Ilhan Omar doesn't regret comments criticized as anti-Semitic
Rep. Ilhan Omar drew criticism from both parties earlier this year when she suggested some politicians' support for Israel is motivated by money.
OMAR: Oftentimes there are things that you might say, might not hold weight for you, but to someone else, right, the way that we hear and consume information is very different than how the next person might.
KING: So you don't regret your words either?
OMAR: I do not. But I have gotten the, I am grateful for the opportunity to really learn how my words made people feel and have taken every single opportunity I've gotten to make sure that people understood that I apologize for it and I never really want them to-
KING: Would you like people to, would you want to make it clear that you are not anti-Semitic?
OMAR: Oh, certainly not. Yes.
KING: Would you like to make that clear?
OMAR: Yes, I mean and that -- nothing I said, at least to me, was meant for that purpose.
On disagreements with party leadership: "Why would I learn a broken playbook?"
The group of freshmen congresswomen has won over liberal fans with their support for ambitious progressive proposals like the Green New Deal, and their calls to impeach President Trump. But their views haven't always aligned with party leadership or their colleagues.
KING: AOC, I've heard people say, 'You're new here. Shouldn't you wait and get the lay of the land to understand how Washington works.'
OCASIO-CORTEZ: I think, one of the things that's funny, and I'm not laughing at you. I'm laughing at the sentiment because--
KING: You've heard that sentiment? I'm not the first person that said that to you.
OCASIO-CORTEZ : Oh, absolutely not. But not just me, but the entire freshman class I would argue, regardless of ideology, was sent here because Americans are sick of how Washington works. So why would I learn a broken playbook, where lobbyists have taken over this place? Where they influence all the bills. Where we vote on things because that's how things have always been done here. Americans are not getting wage increases. Our government is continuing to sow dysfunction. Why would we operate business as usual when business as usual is not serving the public?
On their relationship with Nancy Pelosi: "I don't feel a fracture"
When President Trump first tweeted about the women, House Speaker Nancy Pelosi was quick to jump to their defense on Twitter despite public disagreements over the emergency border aid package. Ocasio-Cortez rebuked Pelosi for singling out the women for their vote against the bill.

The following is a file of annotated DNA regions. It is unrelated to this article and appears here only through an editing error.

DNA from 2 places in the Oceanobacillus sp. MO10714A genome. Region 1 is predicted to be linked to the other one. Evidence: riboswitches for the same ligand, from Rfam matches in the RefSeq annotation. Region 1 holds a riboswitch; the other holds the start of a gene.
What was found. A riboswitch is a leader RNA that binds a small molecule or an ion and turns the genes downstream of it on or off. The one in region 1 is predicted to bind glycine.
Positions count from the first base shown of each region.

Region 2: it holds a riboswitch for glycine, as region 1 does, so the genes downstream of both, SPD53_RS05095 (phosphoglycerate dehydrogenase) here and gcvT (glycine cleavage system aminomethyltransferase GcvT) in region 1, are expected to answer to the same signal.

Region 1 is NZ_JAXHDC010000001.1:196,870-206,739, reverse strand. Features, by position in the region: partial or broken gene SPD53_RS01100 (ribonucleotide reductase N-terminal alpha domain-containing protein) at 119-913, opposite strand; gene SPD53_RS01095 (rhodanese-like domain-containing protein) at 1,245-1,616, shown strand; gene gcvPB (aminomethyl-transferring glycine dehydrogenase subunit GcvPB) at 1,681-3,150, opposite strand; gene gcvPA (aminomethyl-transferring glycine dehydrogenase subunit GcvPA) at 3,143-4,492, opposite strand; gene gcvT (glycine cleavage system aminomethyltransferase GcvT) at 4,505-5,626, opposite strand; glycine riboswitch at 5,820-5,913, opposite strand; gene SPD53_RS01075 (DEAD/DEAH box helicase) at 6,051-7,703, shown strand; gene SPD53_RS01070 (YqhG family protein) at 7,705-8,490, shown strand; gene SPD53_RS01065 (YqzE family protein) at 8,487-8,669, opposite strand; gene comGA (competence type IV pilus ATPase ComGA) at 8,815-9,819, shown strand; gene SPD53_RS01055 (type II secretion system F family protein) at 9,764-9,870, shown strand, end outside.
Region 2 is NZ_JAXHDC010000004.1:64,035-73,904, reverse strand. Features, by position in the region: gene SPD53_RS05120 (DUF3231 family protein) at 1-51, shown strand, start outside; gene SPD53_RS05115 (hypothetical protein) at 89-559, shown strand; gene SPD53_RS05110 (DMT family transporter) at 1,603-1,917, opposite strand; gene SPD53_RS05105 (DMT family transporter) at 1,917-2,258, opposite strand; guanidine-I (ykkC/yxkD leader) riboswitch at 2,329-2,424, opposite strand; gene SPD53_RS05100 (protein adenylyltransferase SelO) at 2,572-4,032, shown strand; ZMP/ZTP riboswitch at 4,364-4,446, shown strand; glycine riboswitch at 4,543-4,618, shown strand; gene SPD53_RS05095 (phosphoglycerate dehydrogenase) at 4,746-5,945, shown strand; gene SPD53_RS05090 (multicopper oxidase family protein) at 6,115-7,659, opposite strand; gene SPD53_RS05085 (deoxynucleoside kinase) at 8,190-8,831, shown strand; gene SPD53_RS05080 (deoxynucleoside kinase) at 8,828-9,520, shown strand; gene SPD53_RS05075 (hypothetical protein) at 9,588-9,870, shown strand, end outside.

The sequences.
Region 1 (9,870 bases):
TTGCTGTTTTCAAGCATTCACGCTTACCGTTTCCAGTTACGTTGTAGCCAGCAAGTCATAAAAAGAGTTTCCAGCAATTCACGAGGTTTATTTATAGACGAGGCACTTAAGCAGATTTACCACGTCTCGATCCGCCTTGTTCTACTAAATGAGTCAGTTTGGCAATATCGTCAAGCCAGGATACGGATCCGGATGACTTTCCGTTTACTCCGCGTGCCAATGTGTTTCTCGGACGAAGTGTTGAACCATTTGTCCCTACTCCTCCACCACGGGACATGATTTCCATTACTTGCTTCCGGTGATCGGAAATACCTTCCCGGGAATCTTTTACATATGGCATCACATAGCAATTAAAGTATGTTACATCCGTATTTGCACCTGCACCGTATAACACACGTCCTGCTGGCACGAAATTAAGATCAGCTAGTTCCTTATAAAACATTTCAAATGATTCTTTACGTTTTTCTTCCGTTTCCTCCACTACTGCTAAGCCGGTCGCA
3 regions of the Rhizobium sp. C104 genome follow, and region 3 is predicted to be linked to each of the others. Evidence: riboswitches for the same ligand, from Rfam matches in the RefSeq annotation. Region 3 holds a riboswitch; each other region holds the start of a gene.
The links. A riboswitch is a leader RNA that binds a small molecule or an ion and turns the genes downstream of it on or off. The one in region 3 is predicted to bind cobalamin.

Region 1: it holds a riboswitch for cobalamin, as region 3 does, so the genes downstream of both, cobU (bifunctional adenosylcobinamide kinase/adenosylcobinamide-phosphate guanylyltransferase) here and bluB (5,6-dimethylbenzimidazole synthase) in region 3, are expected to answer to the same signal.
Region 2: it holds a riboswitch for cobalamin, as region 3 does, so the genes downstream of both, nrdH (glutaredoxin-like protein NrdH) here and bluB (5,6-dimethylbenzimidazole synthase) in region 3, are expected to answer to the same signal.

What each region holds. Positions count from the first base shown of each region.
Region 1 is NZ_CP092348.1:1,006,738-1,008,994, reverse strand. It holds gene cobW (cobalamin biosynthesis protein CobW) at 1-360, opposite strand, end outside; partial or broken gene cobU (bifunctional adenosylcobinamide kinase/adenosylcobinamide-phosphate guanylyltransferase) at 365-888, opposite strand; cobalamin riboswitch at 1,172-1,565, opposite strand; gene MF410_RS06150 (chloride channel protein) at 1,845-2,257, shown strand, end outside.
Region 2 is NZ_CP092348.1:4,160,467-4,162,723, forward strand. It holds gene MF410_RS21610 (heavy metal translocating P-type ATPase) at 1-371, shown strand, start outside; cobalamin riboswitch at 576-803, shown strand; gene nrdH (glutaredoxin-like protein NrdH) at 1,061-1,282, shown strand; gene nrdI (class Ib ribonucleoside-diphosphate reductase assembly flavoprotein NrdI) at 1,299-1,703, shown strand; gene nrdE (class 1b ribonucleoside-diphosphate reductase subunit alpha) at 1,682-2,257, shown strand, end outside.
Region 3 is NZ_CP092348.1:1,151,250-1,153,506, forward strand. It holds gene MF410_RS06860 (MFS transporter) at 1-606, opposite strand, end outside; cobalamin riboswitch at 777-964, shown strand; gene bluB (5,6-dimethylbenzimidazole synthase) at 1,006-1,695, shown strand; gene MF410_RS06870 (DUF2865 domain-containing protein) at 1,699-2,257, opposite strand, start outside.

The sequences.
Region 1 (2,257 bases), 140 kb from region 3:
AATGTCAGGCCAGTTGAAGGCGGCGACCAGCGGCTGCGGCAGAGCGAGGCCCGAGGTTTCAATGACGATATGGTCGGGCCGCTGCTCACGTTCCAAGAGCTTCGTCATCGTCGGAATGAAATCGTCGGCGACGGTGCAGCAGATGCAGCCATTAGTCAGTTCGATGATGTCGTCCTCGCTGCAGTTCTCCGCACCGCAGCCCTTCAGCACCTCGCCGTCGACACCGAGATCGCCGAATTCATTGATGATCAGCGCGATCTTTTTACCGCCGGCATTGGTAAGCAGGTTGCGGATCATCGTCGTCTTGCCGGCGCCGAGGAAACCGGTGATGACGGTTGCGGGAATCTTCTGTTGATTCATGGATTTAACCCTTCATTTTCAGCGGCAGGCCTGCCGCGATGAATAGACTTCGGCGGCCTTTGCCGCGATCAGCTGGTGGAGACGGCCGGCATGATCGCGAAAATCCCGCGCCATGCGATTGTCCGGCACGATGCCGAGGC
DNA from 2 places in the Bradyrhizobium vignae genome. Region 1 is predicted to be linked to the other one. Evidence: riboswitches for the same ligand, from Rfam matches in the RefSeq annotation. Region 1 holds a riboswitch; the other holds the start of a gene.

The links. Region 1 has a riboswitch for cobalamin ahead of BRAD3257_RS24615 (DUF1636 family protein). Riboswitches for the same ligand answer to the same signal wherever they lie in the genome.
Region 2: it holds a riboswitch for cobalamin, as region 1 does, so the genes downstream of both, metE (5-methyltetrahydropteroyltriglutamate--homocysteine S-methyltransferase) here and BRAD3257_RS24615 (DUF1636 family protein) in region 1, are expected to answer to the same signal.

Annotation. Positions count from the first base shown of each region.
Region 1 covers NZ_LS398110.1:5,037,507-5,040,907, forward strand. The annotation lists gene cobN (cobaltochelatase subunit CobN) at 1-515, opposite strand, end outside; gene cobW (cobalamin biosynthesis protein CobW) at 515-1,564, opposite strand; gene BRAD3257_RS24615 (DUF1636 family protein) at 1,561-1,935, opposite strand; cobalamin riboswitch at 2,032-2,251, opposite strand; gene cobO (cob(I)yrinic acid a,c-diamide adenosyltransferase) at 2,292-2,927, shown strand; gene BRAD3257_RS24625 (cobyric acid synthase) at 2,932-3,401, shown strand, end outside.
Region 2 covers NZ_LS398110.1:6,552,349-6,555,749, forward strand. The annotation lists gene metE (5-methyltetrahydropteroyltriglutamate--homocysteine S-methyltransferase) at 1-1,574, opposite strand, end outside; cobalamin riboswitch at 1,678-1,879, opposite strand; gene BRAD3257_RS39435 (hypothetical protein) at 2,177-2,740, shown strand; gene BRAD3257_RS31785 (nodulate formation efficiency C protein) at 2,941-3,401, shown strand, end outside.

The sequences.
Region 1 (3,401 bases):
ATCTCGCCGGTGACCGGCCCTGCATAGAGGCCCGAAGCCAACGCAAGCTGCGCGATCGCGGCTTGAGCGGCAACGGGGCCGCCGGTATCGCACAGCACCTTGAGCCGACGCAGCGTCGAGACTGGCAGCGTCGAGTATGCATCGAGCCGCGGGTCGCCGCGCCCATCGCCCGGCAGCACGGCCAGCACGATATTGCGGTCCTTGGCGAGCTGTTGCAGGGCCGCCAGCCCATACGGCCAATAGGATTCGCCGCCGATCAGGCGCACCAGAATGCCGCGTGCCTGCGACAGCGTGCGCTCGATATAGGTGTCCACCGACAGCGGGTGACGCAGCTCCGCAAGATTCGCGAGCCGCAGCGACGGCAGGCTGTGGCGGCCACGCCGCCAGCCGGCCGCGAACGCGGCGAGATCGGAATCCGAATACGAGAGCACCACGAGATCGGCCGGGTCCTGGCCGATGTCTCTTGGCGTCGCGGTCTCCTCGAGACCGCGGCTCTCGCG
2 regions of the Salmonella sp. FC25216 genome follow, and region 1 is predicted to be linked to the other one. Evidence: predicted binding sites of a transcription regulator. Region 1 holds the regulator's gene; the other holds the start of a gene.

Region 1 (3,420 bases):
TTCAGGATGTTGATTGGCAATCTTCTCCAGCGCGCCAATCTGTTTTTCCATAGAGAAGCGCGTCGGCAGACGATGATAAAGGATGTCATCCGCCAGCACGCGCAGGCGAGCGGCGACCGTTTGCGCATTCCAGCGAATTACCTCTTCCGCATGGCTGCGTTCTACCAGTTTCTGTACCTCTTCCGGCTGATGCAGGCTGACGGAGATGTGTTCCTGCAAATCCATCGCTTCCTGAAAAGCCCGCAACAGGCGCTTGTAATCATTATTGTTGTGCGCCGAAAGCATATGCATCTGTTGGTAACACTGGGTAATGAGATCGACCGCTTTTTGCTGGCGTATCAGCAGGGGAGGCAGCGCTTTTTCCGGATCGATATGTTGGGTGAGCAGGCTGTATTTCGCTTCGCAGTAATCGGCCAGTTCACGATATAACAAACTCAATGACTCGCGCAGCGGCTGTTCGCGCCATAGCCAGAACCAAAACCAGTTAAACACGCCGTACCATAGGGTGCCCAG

GAYLE KING: As we sit here today, there appears to be a fractured relationship between the squad, the four of you, and Nancy Pelosi. Do any of you think that that relationship needs to be repaired? Or that there needs to be work done to heal that relationship? is there a fracture?
OMAR: I don't feel a fracture.
OCASIO-CORTEZ: I don't. I don't. I think that just as there were members of Congress that did not vote for the Speaker on the House floor the day of our swearing in, just as there are members who challenge her conclusions, who disagree with her, so do we from time to time. But that does not mean that there is a fundamental fracture or a dehumanizing going on within our caucus.
KING: You know, when you say things like, the Speaker of the House is being disrespectful to women of color. Is she, according to you, being disrespectful to women of color because of your color or because she doesn't like your policies or the tactics that you all are taking. To make your point.
OCASIO-CORTEZ: Right, and I'll clarify. I did not say that she was disrespectful of women of color. I found some of the comments disrespectful and that was my personal opinion.
OCASIO-CORTEZ: And I did feel that singling out on the basis of one vote was creating an opening. But that doesn't mean that we, that we fundamentally disagree or fundamentally disrespect each other's position and power and ability to be here. And that's what makes us united as a caucus.
Ocasio-Cortez says she would "absolutely" sit down with Nancy Pelosi
KING: Are you speaking to Nancy Pelosi?
OCASIO-CORTEZ: Our teams are in communication. Our chiefs are meeting.
KING: But shouldn't it be a face-to-face with you and the speaker as opposed to your people and her people. Shouldn't it be a face-to-face?
TLAIB: But we are new members of Congress. But no, I'm very protective.
KING: With all due respect she doesn't need your protection.
TLAIB: She's the new member not the speaker.
KING: No, but I want to know--
TLAIB: She has every right to sit down with her in any moment, any time, with any of us. She is Speaker of the House. She can ask for a meeting to sit down with us for clarification. The fact of the knowledge is, and I've done racial justice work in our country for a long time. Acknowledge the fact that we are women of color, so when you do single us out, be aware of that and what you're doing, especially because some of us are getting death threats, because some of us are being singled out in many ways because of our backgrounds, because of our experiences and so forth. But I think the question should be--
KING: Alexandria, are you interested in having a conversation face-to-face--
OCASIO-CORTEZ: Oh, absolutely--
KING: With speaker, House Speaker Nancy Pelosi--
TLAIB: Why wouldn't she sit down with her?
OCASIO-CORTEZ: Yeah, no, absolutely, and we've reached out to that end.
A spokesman for Speaker Pelosi told "CBS This Morning" they've received the request from Ocasio-Cortez for a one-on-one meeting, and they are working to schedule it.
The Speaker and Rep. Omar spoke for a long time on the House floor Tuesday night and hugged during the vote.